Getty Images Letter
Chances are you got here by searching for Getty Images Letter, which probably means you’ve been targeted by the Getty Images Letter scam (see an example of one at the bottom of this post, this one is to an Irish company, but Getty Images does this all over the world). Firstly, you’re probably terrified about the contents of this letter – but it’s not nearly as bad as it seems and you’ve probably done very little wrong, so relax a little and read on – you’ll be glad you did.
You are not, by a long way, the only person to have received one of these scam Getty Images Letters – they send out thousands of them every month. If you look closely, apart from your company name and address, it’s an extremely generic letter that Getty Images churns out in vast volumes. It’s quite the industry at Getty Images, in fact you could say they pretty much survive on the proceeds of this very dubious practice at this stage. Getty Images is a very large and successful corporate entity with an instantly recognisable name and it didn’t get to earn the billions it does by being nice to people. It recognised very early that individuals’ blogs and small company websites couldn’t afford to pay for images for their sites. With the ease of copying and pasting information on the web, people very often inadvertently use images that Getty Images claim are belong to it. Now there are people that dispute Getty Images’ claims on this, and even some who claim that Getty Images puts its own images on free websites just so that people will use them and fall foul of their threatening letters, but let’s ignore that for now, it’s an argument for another day.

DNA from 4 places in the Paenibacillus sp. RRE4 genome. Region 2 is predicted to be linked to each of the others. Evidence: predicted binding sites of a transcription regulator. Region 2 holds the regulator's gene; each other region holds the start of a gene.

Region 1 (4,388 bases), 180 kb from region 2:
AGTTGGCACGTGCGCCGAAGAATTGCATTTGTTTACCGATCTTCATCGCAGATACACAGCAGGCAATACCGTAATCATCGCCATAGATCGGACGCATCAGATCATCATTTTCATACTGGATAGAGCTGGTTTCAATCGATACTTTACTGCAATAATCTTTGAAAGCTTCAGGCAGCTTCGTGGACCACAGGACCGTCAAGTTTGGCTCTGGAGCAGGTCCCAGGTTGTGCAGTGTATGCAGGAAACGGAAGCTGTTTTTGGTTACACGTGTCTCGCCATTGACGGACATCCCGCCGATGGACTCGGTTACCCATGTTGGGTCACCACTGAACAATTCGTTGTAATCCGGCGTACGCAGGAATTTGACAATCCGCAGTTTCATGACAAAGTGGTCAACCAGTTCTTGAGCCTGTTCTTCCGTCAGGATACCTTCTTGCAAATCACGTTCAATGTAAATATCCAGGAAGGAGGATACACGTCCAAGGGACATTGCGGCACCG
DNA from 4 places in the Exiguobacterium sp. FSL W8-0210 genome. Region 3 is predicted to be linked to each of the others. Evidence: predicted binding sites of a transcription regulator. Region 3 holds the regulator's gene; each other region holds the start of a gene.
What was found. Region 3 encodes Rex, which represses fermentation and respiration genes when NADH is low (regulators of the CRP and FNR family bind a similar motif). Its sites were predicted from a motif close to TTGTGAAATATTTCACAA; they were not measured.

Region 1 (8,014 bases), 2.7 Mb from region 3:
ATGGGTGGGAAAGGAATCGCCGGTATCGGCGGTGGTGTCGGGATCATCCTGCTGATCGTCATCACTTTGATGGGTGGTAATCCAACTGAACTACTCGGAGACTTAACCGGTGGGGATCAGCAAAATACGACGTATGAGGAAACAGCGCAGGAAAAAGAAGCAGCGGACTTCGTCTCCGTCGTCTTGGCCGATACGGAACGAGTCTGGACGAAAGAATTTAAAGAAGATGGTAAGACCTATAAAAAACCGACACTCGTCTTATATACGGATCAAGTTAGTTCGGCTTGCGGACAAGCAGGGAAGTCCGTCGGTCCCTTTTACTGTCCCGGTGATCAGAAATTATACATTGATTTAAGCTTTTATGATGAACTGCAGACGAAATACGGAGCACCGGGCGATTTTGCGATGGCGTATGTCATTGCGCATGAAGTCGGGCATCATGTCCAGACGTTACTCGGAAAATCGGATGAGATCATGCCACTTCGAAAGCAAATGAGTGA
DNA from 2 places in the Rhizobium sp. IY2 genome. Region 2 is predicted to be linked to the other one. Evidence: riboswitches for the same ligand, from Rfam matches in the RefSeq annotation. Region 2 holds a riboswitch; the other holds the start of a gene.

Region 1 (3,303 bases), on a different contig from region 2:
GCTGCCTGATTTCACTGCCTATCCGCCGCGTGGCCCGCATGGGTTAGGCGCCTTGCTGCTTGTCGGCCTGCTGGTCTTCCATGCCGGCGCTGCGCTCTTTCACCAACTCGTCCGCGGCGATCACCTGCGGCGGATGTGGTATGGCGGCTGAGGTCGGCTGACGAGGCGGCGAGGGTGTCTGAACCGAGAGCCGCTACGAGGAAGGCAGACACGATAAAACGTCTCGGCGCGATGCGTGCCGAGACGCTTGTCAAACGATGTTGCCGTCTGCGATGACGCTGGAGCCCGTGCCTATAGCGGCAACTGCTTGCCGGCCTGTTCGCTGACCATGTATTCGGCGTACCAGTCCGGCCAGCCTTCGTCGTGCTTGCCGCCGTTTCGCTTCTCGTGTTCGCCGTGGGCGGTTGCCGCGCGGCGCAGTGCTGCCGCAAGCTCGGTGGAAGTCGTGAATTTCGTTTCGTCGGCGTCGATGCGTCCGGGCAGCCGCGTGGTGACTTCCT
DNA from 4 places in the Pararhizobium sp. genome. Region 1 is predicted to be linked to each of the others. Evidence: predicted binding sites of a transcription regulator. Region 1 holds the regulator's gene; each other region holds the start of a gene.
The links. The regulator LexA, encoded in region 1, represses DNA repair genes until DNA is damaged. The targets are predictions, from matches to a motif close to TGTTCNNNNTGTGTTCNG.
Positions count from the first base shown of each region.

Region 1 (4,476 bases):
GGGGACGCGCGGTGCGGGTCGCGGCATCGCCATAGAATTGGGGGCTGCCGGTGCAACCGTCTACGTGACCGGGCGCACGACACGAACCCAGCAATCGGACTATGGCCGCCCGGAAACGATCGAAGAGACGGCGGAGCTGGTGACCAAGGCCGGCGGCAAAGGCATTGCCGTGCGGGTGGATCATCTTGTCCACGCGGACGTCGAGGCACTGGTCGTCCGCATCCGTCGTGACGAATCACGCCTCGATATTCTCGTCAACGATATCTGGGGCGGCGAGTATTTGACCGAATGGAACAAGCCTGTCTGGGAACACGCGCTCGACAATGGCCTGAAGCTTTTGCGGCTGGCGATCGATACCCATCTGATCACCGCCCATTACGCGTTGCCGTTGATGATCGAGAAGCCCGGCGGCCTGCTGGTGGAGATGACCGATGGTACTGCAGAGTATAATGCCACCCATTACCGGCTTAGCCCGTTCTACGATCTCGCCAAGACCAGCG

Getty Images Letter – I’ve got one, what should I do?
First and foremost, don’t panic – you’re not in nearly as much trouble as Getty Images would like you to think. This issue is fairly easily solved by someone with the right Intellectual Property (IP) legal experience (don’t go to your own solicitor, unless they specialise in IP law they won’t have a clue what to do, but will still charge you handsomely for the privilege of the visit). It will cost something to sort out, but not nearly as much as Getty Images has looked for from you. Getty Images usually aim for sums from €800 to €2,500 and there is a good reason why. It’s enough to make the recipient think that they have a very large problem but not enough that they can justify hiring legal representation. Very clever and devious ploy on the part of Getty Images – most people just pay them because they are very abusive and the wording of the letters terrifies the recipients. This is just the reaction that Getty Images depends on to keep the Getty Images Letter scam lining its coffers. In fact, as soon as you contact Getty Images the first thing they will do is offer to reduce the amount they claim you owe them by 30% if you agree to pay them immediately. Don’t fall for this nefarious (and borderline illegal) offer. If you truly owed Getty Images what they claimed there is no way they should be able to offer you such a discount, so even if you did owe it, they were overcharging you in their initial threatening missive.